Young voters are set to let the older generation decide the outcome of the EU referendum - by failing to turn up to vote.

While much of the focus has been on the fact recent polls have put the ‘leave’ side ahead, there is another disturbing trend.

Namely, that young people - who tend to be more likely to vote ‘remain’ - are far less likely vote at all.

A TNS market research poll this week put the ‘leave’ side seven points ahead.

But it also showed only 15% of 18 to 24 year olds said they would definitely vote in the referendum, while 23% said they would probably vote.

A further 29% said they would probably not vote, while 23% said they would definitely not vote.

Compare that with respondents aged 55 or more.

Some 70% of those said they would definitely vote, while 10% said they would probably vote.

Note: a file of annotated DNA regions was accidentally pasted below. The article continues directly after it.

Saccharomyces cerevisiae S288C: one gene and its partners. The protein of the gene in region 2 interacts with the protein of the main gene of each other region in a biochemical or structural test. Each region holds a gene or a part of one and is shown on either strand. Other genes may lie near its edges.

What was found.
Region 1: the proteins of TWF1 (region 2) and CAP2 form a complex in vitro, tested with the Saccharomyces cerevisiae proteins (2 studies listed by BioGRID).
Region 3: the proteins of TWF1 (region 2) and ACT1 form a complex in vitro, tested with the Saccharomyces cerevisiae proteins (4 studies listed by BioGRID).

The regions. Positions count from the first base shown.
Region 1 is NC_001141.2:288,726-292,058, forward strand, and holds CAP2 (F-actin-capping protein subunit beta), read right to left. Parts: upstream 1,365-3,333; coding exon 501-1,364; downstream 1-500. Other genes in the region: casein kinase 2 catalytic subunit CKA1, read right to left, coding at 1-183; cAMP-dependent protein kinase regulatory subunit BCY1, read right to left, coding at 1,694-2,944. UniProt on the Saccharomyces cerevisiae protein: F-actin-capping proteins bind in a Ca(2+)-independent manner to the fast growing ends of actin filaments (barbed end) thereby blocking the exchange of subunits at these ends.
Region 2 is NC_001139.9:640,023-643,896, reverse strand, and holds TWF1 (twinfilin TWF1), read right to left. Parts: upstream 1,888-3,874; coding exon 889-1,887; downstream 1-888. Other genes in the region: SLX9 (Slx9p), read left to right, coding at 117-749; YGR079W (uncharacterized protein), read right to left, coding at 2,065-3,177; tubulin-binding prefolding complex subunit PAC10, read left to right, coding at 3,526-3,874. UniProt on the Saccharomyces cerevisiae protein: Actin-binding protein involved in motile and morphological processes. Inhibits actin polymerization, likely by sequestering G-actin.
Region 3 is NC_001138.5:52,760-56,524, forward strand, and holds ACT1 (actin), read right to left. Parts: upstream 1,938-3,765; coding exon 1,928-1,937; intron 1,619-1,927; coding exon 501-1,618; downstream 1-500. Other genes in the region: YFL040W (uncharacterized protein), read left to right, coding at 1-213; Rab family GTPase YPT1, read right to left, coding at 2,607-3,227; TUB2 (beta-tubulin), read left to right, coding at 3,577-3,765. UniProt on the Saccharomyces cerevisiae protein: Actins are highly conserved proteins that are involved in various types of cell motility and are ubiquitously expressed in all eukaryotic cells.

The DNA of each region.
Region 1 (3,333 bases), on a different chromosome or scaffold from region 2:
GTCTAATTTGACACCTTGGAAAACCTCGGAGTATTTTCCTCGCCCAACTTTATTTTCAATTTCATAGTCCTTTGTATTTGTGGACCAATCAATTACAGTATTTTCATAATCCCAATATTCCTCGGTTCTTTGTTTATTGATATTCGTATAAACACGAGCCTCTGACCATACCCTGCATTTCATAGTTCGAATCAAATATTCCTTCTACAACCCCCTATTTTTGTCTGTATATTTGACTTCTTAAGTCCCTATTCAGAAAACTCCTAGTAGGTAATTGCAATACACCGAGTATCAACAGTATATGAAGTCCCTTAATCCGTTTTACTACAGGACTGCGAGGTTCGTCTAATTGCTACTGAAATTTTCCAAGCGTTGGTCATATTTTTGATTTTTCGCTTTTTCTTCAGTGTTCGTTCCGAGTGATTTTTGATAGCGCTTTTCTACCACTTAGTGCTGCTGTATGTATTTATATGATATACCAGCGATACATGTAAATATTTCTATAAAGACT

Only 10% said they would probably not vote, and 5% said they would definitely not vote.

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Combining the figures for those who said they would either definitely or probably vote in the referendum:

38% of 18 to 24 year olds plan to vote

45% of 25 to 34 year olds plan to vote

53% of 35 to 44 year olds plan to vote

66% of 45 to 54 year olds plan to vote

80% of people aged 55 or more plan to vote

One reason that matters is that the poll also shows that the older people are, the more likely they are to vote leave.

Some 64% of 18 to 24 year olds who do plan to vote plan to vote to remain.

That falls to 57% for 25 to 34 year olds, 54% for 35 to 44 year olds, 44% for 45 to 54 year olds and 40% for people aged 55-plus.

Whatever the outcome of the vote, it is the younger generation who will feel the effects for the longest.

Yet those same people seem happy to leave the result in the hands of other people.